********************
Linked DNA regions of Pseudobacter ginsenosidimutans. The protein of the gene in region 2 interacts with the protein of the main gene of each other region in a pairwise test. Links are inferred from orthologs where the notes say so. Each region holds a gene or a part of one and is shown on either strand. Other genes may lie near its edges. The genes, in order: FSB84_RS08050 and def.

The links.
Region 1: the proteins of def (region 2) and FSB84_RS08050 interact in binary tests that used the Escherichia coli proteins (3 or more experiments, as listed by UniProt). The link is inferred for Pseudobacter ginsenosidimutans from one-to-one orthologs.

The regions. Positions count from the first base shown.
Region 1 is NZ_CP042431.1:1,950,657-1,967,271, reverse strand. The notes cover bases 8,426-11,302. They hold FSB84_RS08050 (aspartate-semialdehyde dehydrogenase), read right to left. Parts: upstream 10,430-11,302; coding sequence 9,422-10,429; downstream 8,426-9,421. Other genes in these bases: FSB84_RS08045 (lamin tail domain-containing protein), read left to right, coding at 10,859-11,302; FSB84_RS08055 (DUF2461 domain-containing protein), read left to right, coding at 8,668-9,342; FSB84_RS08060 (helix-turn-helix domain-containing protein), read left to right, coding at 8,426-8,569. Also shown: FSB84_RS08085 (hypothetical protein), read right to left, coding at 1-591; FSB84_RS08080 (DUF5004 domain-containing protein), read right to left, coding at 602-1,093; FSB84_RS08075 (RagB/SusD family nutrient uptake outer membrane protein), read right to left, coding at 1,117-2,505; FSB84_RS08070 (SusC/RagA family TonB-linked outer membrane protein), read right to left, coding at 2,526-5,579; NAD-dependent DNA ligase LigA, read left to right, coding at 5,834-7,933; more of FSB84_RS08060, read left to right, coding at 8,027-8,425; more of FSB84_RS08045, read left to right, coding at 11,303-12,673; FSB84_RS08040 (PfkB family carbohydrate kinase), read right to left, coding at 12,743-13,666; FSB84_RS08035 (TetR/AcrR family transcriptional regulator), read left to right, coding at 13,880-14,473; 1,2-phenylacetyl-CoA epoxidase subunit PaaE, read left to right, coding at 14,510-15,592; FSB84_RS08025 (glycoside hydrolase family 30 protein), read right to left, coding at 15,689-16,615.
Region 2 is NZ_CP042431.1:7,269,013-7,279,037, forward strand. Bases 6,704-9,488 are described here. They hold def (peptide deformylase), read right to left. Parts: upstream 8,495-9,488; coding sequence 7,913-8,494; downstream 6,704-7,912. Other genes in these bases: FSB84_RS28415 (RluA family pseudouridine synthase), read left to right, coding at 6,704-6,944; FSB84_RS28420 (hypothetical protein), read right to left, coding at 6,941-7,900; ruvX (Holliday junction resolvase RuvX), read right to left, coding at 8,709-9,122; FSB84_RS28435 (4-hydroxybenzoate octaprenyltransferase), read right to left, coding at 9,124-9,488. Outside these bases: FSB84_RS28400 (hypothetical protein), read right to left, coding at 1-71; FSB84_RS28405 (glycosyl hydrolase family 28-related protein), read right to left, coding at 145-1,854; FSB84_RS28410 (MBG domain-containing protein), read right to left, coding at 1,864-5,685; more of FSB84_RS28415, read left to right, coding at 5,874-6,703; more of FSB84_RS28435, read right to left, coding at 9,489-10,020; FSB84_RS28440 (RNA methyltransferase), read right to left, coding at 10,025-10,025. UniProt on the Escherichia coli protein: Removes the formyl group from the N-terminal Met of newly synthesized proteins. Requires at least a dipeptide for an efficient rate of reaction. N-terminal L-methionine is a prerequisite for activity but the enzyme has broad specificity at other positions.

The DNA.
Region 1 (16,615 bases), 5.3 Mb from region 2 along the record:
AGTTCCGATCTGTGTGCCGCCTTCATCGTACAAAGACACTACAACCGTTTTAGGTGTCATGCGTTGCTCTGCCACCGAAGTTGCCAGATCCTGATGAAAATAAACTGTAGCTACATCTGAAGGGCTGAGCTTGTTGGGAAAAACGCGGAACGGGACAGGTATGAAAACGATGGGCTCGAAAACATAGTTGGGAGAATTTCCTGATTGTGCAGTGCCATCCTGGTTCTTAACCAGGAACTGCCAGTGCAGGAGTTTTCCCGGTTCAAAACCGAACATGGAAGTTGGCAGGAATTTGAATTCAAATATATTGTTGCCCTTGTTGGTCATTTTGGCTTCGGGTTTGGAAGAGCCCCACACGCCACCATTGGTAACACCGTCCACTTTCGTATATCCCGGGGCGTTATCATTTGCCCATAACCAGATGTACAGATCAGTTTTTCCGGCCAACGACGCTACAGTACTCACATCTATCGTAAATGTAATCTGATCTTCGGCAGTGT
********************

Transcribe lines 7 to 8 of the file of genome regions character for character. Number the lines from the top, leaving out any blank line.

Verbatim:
The DNA.
Region 1 (16,615 bases), 5.3 Mb from region 2 along the record: